Note also that greater *α*^{e }and *θ* values shall result in a higher wage growth for a given technological progress rate. The reason for the first effect is that as *α*^{e }increases, the expected quality obtained in a new job match will also be higher, giving way to an increase in the worker's wage rate in his current job. In turn, the greater *θ* is, the greater the ratio of vacant jobs for unemployed workers will become, which implies higher wage rates, due to the *congestion effect*.^{12}

Another interesting aspect that we observe is that worker outside options increase at the technological progress rate, while the wage rate increases at a lower rate. As a consequence, there will be a moment *T ^{W}* in which the worker will terminate his current match, as his outside options become greater than his wage.

In turn, as worker wages grow at a rate proportional to the technological progress rate, while job productivity remains constant, there will be a moment *T ^{F}* where worker productivity shall be lower than his wage, implying the destruction of the job match by the firm.

Thus, *T ^{W}* and

*T*represent the moments at which the worker and the firm destroy the job match, respectively. Using expressions (3) to (5), together with equation (8) and conditions =

^{F}*α*

^{e }+

*ξ*and =

*α*

^{e }-

*ξ*, we have that

*T*and

^{W}*T*are determined by:

^{F}where

Note that the terms *δ** _{W}* and

*δ*

*are identical to*

_{F}*δ*, except that in the denominator we have, respectively,

*r*-

*θ*

*q*(

*θ*) and

*r*-

*θ*

*q*(

*θ*) , and we are supposing that although worker bargain wages with

*α*

^{e}, they use and in the destruction dynamics. If = we would have

*T*and

^{F}*T*.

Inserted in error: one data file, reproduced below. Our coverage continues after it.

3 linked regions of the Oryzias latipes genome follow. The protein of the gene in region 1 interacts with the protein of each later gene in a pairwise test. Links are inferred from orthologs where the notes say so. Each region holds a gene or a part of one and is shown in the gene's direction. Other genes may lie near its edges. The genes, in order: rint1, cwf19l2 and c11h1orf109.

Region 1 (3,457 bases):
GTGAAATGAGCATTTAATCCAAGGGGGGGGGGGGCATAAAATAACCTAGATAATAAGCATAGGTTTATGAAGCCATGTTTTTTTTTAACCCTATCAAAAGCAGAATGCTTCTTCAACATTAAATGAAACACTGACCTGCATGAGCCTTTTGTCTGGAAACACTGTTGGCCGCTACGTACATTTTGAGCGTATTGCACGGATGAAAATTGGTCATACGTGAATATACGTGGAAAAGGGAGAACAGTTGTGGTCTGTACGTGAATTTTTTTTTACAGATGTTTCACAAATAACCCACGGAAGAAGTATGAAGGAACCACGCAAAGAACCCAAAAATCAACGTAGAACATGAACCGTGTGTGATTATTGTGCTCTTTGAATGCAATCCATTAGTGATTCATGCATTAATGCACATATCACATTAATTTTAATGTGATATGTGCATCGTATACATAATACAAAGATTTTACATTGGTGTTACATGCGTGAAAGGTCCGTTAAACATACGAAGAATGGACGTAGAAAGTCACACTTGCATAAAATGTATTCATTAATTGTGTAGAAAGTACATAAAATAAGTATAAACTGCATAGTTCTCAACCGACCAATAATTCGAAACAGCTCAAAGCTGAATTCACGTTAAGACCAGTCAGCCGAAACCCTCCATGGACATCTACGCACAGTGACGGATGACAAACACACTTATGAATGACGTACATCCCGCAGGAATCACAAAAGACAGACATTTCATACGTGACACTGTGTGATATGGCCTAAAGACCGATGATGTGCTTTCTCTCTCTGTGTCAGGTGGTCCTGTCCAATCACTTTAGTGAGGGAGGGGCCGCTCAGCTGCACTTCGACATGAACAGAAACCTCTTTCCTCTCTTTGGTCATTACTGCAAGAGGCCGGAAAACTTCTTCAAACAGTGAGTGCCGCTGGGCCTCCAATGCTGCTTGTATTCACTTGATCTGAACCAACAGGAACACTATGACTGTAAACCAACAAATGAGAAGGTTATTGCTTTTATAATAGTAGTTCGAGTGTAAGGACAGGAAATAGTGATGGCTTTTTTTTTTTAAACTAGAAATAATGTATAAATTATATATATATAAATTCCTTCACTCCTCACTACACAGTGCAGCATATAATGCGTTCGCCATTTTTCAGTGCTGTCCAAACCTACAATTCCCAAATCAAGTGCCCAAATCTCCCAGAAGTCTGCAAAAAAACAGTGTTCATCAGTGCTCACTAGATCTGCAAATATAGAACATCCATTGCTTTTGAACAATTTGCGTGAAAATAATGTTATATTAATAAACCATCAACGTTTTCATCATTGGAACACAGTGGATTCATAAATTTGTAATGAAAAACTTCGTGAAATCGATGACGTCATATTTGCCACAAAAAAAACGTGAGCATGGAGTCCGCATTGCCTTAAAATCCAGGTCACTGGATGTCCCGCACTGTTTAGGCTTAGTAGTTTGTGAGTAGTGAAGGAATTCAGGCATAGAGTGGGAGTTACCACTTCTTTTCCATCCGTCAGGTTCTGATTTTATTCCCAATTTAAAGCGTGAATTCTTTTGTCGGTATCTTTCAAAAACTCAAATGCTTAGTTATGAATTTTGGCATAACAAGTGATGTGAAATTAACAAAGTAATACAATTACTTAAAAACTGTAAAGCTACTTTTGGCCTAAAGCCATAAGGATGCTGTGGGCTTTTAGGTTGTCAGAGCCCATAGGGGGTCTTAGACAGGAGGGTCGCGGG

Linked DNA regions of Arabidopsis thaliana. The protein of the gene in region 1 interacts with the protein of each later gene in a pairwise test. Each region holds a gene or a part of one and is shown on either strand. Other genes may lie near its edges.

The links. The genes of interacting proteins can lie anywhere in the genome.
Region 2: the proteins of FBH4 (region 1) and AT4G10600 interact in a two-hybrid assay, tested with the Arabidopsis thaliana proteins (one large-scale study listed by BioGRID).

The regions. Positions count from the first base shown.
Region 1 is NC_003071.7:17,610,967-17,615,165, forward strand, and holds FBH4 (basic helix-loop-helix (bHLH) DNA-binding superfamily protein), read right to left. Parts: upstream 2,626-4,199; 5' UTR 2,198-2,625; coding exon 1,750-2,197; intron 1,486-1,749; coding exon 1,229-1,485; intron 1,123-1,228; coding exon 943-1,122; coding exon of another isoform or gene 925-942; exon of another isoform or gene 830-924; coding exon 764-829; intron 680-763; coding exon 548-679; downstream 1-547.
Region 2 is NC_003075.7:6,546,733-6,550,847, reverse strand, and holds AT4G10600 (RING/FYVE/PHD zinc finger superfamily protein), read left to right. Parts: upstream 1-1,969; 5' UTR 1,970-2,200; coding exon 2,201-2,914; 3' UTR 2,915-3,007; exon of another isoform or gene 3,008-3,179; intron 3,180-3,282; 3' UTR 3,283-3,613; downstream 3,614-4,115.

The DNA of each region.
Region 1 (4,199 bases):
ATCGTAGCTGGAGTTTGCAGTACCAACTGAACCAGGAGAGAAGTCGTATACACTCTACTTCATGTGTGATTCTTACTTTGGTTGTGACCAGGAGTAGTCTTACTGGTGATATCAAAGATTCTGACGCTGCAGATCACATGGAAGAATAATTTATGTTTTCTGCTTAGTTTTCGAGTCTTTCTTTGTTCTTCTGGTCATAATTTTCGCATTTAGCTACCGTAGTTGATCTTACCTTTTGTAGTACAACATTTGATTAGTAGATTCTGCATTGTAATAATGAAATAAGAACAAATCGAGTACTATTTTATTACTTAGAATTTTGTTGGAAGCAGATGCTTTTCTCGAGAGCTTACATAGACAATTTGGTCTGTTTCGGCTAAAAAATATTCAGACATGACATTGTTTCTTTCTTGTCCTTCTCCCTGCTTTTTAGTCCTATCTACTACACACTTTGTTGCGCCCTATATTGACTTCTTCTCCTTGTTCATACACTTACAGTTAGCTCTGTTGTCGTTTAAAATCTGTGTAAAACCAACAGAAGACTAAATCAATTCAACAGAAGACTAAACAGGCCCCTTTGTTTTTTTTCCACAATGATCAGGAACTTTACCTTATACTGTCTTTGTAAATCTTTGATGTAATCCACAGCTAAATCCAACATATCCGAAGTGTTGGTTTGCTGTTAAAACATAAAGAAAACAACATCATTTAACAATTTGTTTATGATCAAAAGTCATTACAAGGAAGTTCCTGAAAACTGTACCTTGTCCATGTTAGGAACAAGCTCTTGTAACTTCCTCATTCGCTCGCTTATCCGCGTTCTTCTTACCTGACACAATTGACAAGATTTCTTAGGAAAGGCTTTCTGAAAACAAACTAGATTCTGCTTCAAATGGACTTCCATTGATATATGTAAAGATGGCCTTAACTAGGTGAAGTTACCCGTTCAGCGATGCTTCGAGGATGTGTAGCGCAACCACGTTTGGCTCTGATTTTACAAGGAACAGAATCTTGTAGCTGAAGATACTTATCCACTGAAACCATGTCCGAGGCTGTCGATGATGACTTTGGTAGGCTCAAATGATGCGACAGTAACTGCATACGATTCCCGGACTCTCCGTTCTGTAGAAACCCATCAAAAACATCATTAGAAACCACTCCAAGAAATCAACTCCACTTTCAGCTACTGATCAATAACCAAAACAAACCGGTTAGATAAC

^{W}We can observe from the previous expressions that *T ^{F}* and

*T*coincide with the moment where the value of an occupied job is zero for the firm, and with the moment when employment value equals the value of unemployment for the worker respectively.

^{W} Considering *τ* = *t* in the previous expressions, the first order conditions of the previous optimization problems are respectively:^{13}

Observe from the two previous expressions, that the optimal moments *T ^{W}* and

*T*diminish with higher values of

^{F}*θ*. The reason for this behavior is that a larger

*θ*will result in higher worker wages, implying a reduction in

*T*. On the other hand, a greater

^{F}*θ*will result in higher outside options for the worker, which implies a lower

*T*.

^{W}We can also observe that *T ^{W}* and

*T*decrease with higher technological progress rates.

^{F}Finally, we can observe from these expressions that *T ^{W}* diminishes with a greater

*α*, while

*T*grows. The reason for this is that higher

^{F}*α*values result in lower wage rate growths if compared to the improvement seen in worker outside options, which will make job match obsolescence faster for the worker. On the other hand, greater

*α*values make job match obsolesce slower for the firm.

Observe also that a greater *α* means a higher present discounted value of the expected gain given by the job match for both the worker and the firm. However, as time goes by, a high quality job will lose its value faster for the worker than for the firm if compared to a low quality job.

Now, let *α** _{I}* be the value of

*α*that makes

*T*=

^{F}*T*. If

^{W}*α*is given by

*α*

*we will have*

_{I}*T*=

^{F}*T*. However, as

^{W}*α*is lower than

*α*

*we will have*

_{I}*T*<

^{F}*T*and, in this case, the firm will be the agent to destroy the job match. In turn, if

^{W}*α*is greater than

*α*

*we will have the opposite scenario, that is, we will have*

_{I}*T*>

^{F}*T*and in this case, the worker will be the agent to destroy the job match. In other words, for different values of

^{W}*α*we will have different agents initiating the destruction dynamics. If

*α*is lower than

*α*

*the expression that determines*

_{I}*T*loses its importance in the equilibrium characterization, since the destruction of the job match will be

^{W}*T*, a moment that happens earlier than

^{F}*T*. In turn, if

^{F}*α*is above

*α*

*the expression that determines*

_{I}*T*loses its importance in the equilibrium characterization, since the moment of destruction will be

^{F}*T*, a moment that happens earlier than

^{W}*T*.

^{F}Continuing with the equilibrium characterization, when considering *τ* = *t, J* (*t,t*,*α*)= *P (t) J* and the optimum *T ^{F}* in (11), we have that

represents the value of a job created at moment *t* which will survive, if there is no exogenous destruction, up to moment *T ^{F}* .

Using *J (t,t*,*α*)= *P (t) J* in (6), we have that (16) and

determines job creation dynamics.